Research Grants

CIRS awards research grants to scholars and researchers interested in the study of Gulf-related issues, and the broader Middle East. Our goal is to contribute to the existing body of knowledge in the region through supporting original research on various topics. CIRS funds empirically-based, original research projects to fill in the existing gap in the literature. Through regular CIRS-sponsored research meetings we create a scholarly forum where CIRS grant recipients share their research findings with other academics, policymakers, and practitioners.


Mobility, Displacement, and Forced Migration in the Middle East 

The Middle East is currently facing one of its most critical migration challenges, and the region has become the simultaneous producer and host to the world’s largest population of displaced people. Exploring the conditions, causes, and consequences of on-going population displacements in this part of the world is key to better understanding some of the profound social and political changes currently underway in the region. This project recognizes regional migration as a complex, widespread, and persistent phenomenon in the Middle East, and a topic best studied from a multidisciplinary approach. In effort to broaden our understanding of the complex population movements that are seen in the Middle East, CIRS is launching this grant-funded multi-disciplinary research initiative to explore questions related to this topic. 

***Note: The grant cycle for this project is now closed.


The Gulf Family

Few studies have explored the challenges facing the Gulf family in the context of the global forces at play in the Gulf region. In effort to understand how structural and ideational forces of change have been reflected in the everyday lives of Gulf families, CIRS launched this grant-funded multi-disciplinary research initiative to explore questions related to this topic. 

***Note: The grant cycle for this project is now closed.


Arab Migrant Communities in The GCC

Despite the increasing dominance of Asian migrants to the region, current estimates are that there are still somewhere around 4 million non-Gulf Arabs throughout the GCC states, or over 25 percent of the total migrant population. The Arab migrant community in the Gulf is predominantly composed of Egyptians, Yemenis, Palestinians, Jordanians, and Syrians. While the study of migration to the Gulf is increasingly garnering the attention from a number of academics and interested observers, the bulk of ongoing empirically-based research efforts are focused on non-Arab migrants. The Arab migrant communities present in the Gulf have been a neglected area and merit further scholarly discussion and focus. CIRS is launching a new multi-disciplinary research initiative to explore questions related to the topic through funding empirically-grounded, theoretically informed research proposals.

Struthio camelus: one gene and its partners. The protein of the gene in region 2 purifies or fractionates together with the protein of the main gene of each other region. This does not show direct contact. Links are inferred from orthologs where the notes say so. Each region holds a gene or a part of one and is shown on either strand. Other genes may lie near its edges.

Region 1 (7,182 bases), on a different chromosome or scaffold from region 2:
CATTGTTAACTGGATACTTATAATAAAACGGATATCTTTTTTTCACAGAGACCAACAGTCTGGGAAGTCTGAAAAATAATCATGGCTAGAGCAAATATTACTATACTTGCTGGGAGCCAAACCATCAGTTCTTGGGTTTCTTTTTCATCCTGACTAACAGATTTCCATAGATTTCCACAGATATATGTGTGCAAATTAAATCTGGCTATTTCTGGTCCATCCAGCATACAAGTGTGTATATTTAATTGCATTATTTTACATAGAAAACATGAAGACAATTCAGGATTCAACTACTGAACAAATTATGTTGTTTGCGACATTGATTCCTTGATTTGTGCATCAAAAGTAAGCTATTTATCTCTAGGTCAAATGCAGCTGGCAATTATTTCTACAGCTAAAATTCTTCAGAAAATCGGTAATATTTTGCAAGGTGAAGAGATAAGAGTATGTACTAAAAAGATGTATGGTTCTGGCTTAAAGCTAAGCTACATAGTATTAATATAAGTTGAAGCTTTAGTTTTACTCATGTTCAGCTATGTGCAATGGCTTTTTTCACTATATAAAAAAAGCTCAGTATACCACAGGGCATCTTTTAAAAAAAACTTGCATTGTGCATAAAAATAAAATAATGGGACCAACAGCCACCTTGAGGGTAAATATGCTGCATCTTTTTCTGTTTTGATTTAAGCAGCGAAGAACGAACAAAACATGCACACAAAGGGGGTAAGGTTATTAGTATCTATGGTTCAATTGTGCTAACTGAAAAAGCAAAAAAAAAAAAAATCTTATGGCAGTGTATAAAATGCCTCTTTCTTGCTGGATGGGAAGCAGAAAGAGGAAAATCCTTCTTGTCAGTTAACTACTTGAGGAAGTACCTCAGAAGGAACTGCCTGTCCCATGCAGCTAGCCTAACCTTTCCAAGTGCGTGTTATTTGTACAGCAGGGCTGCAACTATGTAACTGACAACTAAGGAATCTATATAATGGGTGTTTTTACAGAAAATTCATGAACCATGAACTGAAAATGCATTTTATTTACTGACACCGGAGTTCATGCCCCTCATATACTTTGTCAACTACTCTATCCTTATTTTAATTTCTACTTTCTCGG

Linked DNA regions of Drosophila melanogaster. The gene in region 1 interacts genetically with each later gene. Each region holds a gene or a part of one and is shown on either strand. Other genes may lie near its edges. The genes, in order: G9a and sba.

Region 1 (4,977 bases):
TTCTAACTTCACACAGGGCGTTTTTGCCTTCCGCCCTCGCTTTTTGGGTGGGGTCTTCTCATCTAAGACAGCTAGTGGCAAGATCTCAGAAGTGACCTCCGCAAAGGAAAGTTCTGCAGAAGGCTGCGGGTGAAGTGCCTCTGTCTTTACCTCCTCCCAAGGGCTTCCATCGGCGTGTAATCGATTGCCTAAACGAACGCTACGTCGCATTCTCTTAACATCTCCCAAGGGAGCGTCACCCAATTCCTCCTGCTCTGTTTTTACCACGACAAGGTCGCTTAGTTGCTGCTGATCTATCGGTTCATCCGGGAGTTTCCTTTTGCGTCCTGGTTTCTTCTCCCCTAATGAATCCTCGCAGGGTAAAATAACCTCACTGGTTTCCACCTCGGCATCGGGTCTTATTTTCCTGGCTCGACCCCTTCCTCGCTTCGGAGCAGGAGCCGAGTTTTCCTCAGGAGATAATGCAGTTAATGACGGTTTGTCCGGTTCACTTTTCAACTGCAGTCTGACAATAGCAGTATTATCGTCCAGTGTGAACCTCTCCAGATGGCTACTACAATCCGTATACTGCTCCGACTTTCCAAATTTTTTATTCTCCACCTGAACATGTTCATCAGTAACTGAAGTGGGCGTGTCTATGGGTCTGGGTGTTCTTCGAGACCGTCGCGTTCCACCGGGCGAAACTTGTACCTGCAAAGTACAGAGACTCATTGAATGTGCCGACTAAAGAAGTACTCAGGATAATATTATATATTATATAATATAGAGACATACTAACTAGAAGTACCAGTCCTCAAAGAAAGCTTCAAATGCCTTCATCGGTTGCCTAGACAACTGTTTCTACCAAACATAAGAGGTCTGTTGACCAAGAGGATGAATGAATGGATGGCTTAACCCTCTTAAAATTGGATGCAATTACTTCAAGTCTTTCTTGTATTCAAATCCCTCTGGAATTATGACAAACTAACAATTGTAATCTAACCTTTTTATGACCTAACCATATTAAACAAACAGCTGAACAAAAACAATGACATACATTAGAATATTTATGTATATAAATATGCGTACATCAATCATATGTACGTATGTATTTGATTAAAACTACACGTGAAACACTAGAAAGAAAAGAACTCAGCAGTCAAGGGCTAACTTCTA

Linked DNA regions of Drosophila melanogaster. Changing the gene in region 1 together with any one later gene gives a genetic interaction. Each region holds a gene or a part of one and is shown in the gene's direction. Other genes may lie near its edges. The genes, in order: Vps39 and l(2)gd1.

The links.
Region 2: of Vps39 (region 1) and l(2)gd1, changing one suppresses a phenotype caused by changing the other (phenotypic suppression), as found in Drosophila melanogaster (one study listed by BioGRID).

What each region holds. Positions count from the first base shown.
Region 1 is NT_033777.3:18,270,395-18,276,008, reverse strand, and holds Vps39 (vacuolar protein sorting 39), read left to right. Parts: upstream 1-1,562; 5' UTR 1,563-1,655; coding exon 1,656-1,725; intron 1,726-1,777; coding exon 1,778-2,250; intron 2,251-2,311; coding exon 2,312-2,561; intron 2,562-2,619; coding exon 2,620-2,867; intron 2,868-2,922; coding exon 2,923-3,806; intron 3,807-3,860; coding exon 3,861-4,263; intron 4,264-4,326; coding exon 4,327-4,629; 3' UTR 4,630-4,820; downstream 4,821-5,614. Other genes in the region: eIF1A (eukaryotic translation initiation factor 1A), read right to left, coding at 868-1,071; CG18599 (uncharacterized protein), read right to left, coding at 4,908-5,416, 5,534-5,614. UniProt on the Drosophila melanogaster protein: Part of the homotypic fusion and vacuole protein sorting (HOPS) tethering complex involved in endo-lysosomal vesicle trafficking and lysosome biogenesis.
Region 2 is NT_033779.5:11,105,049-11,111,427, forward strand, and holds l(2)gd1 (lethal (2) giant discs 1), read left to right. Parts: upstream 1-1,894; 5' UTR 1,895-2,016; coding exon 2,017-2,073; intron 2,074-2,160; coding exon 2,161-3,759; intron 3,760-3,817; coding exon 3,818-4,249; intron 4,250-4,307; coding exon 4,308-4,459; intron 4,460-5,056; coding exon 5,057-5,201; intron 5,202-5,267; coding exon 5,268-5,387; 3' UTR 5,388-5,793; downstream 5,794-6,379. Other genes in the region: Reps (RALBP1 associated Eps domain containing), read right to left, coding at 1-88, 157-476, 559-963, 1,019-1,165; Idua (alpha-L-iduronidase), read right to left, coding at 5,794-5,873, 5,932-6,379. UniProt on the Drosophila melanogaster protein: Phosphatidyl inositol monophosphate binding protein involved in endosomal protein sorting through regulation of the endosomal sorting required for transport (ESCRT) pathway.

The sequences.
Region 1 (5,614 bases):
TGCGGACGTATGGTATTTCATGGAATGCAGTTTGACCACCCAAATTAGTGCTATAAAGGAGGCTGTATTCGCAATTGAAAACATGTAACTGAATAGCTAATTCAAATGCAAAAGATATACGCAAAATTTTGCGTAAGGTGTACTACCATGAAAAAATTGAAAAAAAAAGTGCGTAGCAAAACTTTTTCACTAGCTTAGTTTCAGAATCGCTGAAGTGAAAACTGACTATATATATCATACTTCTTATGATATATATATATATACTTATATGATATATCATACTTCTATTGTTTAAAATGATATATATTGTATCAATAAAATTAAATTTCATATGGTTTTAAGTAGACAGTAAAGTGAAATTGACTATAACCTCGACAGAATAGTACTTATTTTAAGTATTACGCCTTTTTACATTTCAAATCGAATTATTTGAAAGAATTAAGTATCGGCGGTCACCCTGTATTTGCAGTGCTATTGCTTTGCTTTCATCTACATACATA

***Note: The grant cycle for this project is now closed.


Food Security and Food Sovereignty in the Middle East 

The Food Security and Food Sovereignty in the Middle East research initiative is comprised of original, empirically-grounded investigations that collectively offer the most comprehensive study available to date on food security in the Middle East. Some of the major themes examined include the ascent and decline of various food regimes, urban agriculture, overseas agricultural land purchases, national food self-sufficiency strategies, distribution networks and food consumption patterns, and nutrition transitions and healthcare. In 2010, CIRS launched a grants cycle on “Food Security and Food Sovereignty in the Middle East.” As part of this initiative, CIRS awarded five grants to support interdisciplinary projects that focus on examining some of the GCC’s international agricultural and land investments.

***Note: The grant cycle for this project is now closed.


Migrant Labor in the Gulf

The Migrant Labor in the Persian Gulf research initiative examines the multiple causes, processes, and consequences of labor migration in this region from the disciplinary perspectives of sociology, anthropology, political science, and economics. The outcome of this project is the Migrant Labor in the Persian Gulf book that critically analyzes the effects of migration on native communities through original and empirically grounded research, identifying the types and functions of formal and informal binational and multinational networks emerging from and sustaining migration patterns. The authors of this edited volume also explore the role of recruitment agencies, as well as look at the values and behaviors of migrant workers both before and after they set off for the Persian Gulf. In the 2008-2009 academic year, CIRS awarded grants to undertake research, as part of its Migrant Labor in the Gulf Research initiative. Four projects were selected for funding. 

***Note: The grant cycle for this project is now closed.